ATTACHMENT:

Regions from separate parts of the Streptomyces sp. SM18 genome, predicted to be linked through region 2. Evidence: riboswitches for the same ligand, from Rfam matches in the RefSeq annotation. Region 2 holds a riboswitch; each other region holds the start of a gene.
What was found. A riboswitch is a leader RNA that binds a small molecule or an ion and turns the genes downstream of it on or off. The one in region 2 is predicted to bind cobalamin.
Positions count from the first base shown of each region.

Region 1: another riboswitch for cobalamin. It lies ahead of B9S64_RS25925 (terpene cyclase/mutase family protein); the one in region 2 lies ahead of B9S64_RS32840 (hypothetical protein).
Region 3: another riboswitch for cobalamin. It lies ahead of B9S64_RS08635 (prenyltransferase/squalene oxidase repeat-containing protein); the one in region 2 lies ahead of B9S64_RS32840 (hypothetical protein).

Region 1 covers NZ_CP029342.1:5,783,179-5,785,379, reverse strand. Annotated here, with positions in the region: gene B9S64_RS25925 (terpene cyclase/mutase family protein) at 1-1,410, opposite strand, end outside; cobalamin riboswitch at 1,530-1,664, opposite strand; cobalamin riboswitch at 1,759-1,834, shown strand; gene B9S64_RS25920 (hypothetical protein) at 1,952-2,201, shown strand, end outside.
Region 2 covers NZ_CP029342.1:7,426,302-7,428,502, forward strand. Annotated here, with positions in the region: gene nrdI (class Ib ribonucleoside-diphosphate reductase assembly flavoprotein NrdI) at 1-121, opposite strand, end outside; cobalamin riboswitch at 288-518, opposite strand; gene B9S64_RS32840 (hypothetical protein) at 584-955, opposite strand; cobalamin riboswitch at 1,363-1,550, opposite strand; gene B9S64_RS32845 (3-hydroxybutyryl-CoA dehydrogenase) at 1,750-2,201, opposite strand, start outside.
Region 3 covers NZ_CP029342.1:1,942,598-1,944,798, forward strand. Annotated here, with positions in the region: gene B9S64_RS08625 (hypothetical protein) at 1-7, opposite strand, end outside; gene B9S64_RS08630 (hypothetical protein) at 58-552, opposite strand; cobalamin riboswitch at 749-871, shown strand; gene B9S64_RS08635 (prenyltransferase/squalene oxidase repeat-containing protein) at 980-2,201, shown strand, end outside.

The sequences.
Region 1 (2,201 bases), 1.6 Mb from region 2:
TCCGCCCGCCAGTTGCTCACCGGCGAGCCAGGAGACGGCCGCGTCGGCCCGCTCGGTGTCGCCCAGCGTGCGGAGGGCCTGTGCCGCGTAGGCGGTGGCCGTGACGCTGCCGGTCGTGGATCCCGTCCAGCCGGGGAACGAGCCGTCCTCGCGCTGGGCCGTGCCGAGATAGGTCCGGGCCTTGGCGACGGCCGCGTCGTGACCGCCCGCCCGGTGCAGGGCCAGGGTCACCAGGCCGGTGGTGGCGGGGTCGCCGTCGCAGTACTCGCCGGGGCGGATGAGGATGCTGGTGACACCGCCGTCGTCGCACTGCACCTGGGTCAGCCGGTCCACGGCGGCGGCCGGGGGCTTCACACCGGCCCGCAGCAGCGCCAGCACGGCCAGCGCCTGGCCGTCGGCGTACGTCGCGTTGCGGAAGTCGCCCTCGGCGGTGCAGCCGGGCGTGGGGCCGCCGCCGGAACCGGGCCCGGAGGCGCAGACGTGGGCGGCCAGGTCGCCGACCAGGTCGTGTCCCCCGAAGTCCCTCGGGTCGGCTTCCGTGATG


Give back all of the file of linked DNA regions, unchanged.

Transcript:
Regions from separate parts of the Streptomyces sp. SM18 genome, predicted to be linked through region 2. Evidence: riboswitches for the same ligand, from Rfam matches in the RefSeq annotation. Region 2 holds a riboswitch; each other region holds the start of a gene.
What was found. A riboswitch is a leader RNA that binds a small molecule or an ion and turns the genes downstream of it on or off. The one in region 2 is predicted to bind cobalamin.
Positions count from the first base shown of each region.

Region 1: another riboswitch for cobalamin. It lies ahead of B9S64_RS25925 (terpene cyclase/mutase family protein); the one in region 2 lies ahead of B9S64_RS32840 (hypothetical protein).
Region 3: another riboswitch for cobalamin. It lies ahead of B9S64_RS08635 (prenyltransferase/squalene oxidase repeat-containing protein); the one in region 2 lies ahead of B9S64_RS32840 (hypothetical protein).

Region 1 covers NZ_CP029342.1:5,783,179-5,785,379, reverse strand. Annotated here, with positions in the region: gene B9S64_RS25925 (terpene cyclase/mutase family protein) at 1-1,410, opposite strand, end outside; cobalamin riboswitch at 1,530-1,664, opposite strand; cobalamin riboswitch at 1,759-1,834, shown strand; gene B9S64_RS25920 (hypothetical protein) at 1,952-2,201, shown strand, end outside.
Region 2 covers NZ_CP029342.1:7,426,302-7,428,502, forward strand. Annotated here, with positions in the region: gene nrdI (class Ib ribonucleoside-diphosphate reductase assembly flavoprotein NrdI) at 1-121, opposite strand, end outside; cobalamin riboswitch at 288-518, opposite strand; gene B9S64_RS32840 (hypothetical protein) at 584-955, opposite strand; cobalamin riboswitch at 1,363-1,550, opposite strand; gene B9S64_RS32845 (3-hydroxybutyryl-CoA dehydrogenase) at 1,750-2,201, opposite strand, start outside.
Region 3 covers NZ_CP029342.1:1,942,598-1,944,798, forward strand. Annotated here, with positions in the region: gene B9S64_RS08625 (hypothetical protein) at 1-7, opposite strand, end outside; gene B9S64_RS08630 (hypothetical protein) at 58-552, opposite strand; cobalamin riboswitch at 749-871, shown strand; gene B9S64_RS08635 (prenyltransferase/squalene oxidase repeat-containing protein) at 980-2,201, shown strand, end outside.

The sequences.
Region 1 (2,201 bases), 1.6 Mb from region 2:
TCCGCCCGCCAGTTGCTCACCGGCGAGCCAGGAGACGGCCGCGTCGGCCCGCTCGGTGTCGCCCAGCGTGCGGAGGGCCTGTGCCGCGTAGGCGGTGGCCGTGACGCTGCCGGTCGTGGATCCCGTCCAGCCGGGGAACGAGCCGTCCTCGCGCTGGGCCGTGCCGAGATAGGTCCGGGCCTTGGCGACGGCCGCGTCGTGACCGCCCGCCCGGTGCAGGGCCAGGGTCACCAGGCCGGTGGTGGCGGGGTCGCCGTCGCAGTACTCGCCGGGGCGGATGAGGATGCTGGTGACACCGCCGTCGTCGCACTGCACCTGGGTCAGCCGGTCCACGGCGGCGGCCGGGGGCTTCACACCGGCCCGCAGCAGCGCCAGCACGGCCAGCGCCTGGCCGTCGGCGTACGTCGCGTTGCGGAAGTCGCCCTCGGCGGTGCAGCCGGGCGTGGGGCCGCCGCCGGAACCGGGCCCGGAGGCGCAGACGTGGGCGGCCAGGTCGCCGACCAGGTCGTGTCCCCCGAAGTCCCTCGGGTCGGCTTCCGTGATG